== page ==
Opus 75, Sestina in B-flat for the Glockenspiel

In the empty classroom, at sunrise, a girl

sits on the floor, staring at a glockenspiel.

She’s shredding the cuticles on her left hand

instead of starting to practise.

She doesn’t want to play —

not yet, if ever. The irritating sound


of her teeth clicking is the only sound

in the band room. The cranky girl

has been dropped off early so she can play

a bit alone on the glockenspiel

before her classmates come to practise,

instrument cases clutched in their chapped hands


like luggage. They have such sure hands,

she thinks, and she can hear the sounds

they make, the laughter in the practise

rooms that make her feel like a little girl.

She is a “late bloomer,” and like the glockenspiel,

she is awkward at the games they play.


Only it isn’t really play,

is it? It’s life. The boys put their hands

on the girls, who vibrate like glockenspiels,

with tinkling notes that sound

shrill and artificial to the girl.

But isn’t this how it’s always been practised?


And wouldn’t she appreciate it more if she practised?

The ones who are good at it think of it as play.

That’s what they think it means to be a girl.

But that’s not me. I have ugly hands.

I don’t know how to make the giggly sounds

they expect from me, except on the glockenspiel.


And what’s the point of a glockenspiel

if I can’t even concentrate and practise?

For some it’s music, for others only sounds.

Now here come my bandmates, ready to play,

and all I’ve done is chew my hands

into bleeding mallets. I’m more stick than girl.


Practice begins, and it’s time for the girl

to hoist her glockenspiel and exercise her hands.

Her imperfect self is on display. How does she sound?

Dive in

1. Why is the girl in an empty classroom early in the morning? Literally, what is she doing?

2. What similes and metaphors are used in the poem? How do they help you understand what sort of person the girl is?

3. The poem uses a fair amount of enjambment, most notably in stanzas one and two. How does this poetic device affect the rhythm of lines? How might it support the poem’s theme?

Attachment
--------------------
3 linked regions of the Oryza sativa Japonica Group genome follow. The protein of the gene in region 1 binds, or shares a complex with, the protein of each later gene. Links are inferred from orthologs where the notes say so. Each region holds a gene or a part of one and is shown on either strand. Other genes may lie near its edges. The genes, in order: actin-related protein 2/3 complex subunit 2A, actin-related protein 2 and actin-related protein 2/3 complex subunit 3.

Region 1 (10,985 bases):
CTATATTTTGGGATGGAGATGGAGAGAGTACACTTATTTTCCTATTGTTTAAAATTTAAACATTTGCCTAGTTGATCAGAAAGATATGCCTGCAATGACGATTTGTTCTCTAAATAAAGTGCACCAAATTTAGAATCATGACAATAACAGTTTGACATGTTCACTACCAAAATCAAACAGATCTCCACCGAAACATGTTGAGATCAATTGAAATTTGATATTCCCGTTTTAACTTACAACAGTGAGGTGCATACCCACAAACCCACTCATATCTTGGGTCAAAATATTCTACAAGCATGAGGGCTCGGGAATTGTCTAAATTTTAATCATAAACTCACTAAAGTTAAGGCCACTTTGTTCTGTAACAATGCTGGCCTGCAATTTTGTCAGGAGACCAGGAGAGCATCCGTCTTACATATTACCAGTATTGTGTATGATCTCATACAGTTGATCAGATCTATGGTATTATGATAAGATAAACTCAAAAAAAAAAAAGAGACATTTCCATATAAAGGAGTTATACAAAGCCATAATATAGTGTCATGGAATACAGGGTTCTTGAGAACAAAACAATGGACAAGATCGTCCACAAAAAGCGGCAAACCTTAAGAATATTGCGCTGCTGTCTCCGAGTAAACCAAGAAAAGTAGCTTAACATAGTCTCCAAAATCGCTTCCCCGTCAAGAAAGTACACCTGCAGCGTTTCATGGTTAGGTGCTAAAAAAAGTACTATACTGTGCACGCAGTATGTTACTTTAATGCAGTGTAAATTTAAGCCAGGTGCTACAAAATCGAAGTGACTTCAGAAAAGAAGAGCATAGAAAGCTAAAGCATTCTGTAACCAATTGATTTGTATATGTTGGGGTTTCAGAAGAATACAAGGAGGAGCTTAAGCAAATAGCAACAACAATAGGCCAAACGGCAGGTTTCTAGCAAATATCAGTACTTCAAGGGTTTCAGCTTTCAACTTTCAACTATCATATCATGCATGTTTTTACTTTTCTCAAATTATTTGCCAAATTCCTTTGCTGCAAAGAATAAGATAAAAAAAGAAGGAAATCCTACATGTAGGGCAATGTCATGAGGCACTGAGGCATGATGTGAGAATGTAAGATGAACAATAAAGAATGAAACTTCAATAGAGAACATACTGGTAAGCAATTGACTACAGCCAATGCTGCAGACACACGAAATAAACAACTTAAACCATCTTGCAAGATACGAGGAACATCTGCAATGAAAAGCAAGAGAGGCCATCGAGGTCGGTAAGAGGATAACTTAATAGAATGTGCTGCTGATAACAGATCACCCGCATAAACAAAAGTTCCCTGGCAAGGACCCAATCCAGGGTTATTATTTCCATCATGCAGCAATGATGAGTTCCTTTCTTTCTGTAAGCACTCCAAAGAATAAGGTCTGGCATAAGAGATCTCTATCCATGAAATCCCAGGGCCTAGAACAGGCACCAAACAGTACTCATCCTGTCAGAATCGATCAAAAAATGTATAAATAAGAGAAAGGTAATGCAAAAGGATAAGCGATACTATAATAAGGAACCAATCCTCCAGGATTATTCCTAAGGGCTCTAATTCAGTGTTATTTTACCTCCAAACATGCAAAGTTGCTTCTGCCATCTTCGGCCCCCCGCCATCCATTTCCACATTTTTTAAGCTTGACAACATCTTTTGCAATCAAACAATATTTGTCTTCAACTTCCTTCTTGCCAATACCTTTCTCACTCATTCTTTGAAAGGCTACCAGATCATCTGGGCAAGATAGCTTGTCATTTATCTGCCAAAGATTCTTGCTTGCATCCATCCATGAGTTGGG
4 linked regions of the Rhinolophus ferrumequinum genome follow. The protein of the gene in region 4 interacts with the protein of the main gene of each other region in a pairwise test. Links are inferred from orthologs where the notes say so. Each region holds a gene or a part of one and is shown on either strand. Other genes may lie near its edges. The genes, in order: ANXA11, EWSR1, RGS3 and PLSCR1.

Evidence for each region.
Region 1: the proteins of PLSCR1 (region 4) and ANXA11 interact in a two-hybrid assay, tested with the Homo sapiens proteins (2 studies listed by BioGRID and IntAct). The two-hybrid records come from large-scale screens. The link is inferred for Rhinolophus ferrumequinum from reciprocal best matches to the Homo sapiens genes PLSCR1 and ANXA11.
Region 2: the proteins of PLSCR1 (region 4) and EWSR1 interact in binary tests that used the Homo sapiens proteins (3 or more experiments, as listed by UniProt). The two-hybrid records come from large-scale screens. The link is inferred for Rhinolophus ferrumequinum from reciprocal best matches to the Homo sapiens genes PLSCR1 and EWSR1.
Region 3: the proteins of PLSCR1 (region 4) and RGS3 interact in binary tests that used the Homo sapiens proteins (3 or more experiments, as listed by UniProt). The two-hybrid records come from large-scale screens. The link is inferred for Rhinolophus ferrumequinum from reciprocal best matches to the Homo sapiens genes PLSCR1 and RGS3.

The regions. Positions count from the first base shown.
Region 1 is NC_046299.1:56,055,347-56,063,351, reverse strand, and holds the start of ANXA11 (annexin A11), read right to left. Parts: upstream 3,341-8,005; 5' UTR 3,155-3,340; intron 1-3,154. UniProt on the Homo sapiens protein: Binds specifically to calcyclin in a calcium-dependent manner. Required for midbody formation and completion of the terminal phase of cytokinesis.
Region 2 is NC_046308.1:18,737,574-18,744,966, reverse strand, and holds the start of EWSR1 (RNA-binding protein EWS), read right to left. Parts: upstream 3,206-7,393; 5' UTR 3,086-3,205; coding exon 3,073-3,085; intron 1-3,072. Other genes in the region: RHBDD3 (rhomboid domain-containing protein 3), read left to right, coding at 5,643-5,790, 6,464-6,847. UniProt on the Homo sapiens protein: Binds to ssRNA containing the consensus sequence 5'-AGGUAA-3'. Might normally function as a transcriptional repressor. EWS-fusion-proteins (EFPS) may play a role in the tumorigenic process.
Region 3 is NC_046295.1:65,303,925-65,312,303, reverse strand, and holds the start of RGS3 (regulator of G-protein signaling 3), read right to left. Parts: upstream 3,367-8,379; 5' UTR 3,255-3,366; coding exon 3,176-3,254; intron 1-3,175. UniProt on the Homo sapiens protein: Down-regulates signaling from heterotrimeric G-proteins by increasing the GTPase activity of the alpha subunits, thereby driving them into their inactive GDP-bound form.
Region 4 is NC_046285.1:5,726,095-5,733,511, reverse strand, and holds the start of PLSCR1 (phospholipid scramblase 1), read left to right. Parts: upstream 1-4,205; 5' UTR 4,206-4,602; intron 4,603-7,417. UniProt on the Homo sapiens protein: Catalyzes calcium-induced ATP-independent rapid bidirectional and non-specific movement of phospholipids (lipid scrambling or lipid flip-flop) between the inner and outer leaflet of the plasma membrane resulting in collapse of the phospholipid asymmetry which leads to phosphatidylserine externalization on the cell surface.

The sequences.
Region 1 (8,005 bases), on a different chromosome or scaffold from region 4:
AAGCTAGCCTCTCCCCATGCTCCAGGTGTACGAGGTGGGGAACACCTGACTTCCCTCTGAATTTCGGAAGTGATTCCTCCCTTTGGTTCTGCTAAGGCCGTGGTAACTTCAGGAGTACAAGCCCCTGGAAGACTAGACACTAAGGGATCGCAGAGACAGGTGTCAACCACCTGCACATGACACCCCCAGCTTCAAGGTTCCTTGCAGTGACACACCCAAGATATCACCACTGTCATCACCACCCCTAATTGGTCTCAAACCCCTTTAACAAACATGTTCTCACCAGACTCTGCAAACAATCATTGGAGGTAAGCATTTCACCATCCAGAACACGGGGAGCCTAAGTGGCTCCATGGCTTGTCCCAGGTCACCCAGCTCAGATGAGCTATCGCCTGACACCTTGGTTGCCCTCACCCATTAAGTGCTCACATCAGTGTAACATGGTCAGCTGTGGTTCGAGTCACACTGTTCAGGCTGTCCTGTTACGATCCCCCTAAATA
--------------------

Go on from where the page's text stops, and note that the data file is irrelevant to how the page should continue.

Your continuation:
4. What do we know about the girl’s peers/classmates? How might the repeated images of “practise” and “playing” reflect the struggles of self-discovery, self-esteem, growing up, and/or fitting in?  

5. This poem is mostly written in the third person (“she” and “her”), but then shifts to the first person (“I” and “me”) in the middle of stanza five. Does this shift in perspective change your impression of the girl? What emotional effect does it create?

6. Adam Sol wrote his poem as a sestina, saying that he liked using this complex poetic structure because “the repeated words force us to examine and re-examine a subject […] like turning a crystal geode around and around.” If you were to recite this poem, how might you emphasize the repeated words in different ways to draw out different aspects of theme, character, and voice? 

7. Write a poem describing any important aspect of your own identity — are you an athlete? An artist? A writer? A musician/singer? A book lover? A pet owner? A video game player? To create tension in your poem, try structuring it in a way that compares 1) how you see yourself, and 2) how another person (e.g. a parent, sibling, teacher, friend) sees you or expects you to be. Try writing your poem as a sestina!


Useful Links

A glockenspiel is both a percussive and a melodic instrument. Listen to the glockenspiel solo from Mozart’s The Magic Flute here:


An interview with Adam Sol:


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Bibliographical info

“Op. 75, Sestina in B-flat for the Glockenspiel” from Complicity by Adam Sol. Copyright © 2014 Adam Sol. Reprinted by permission of McClelland & Stewart, a division of Penguin Random House Canada Limited.

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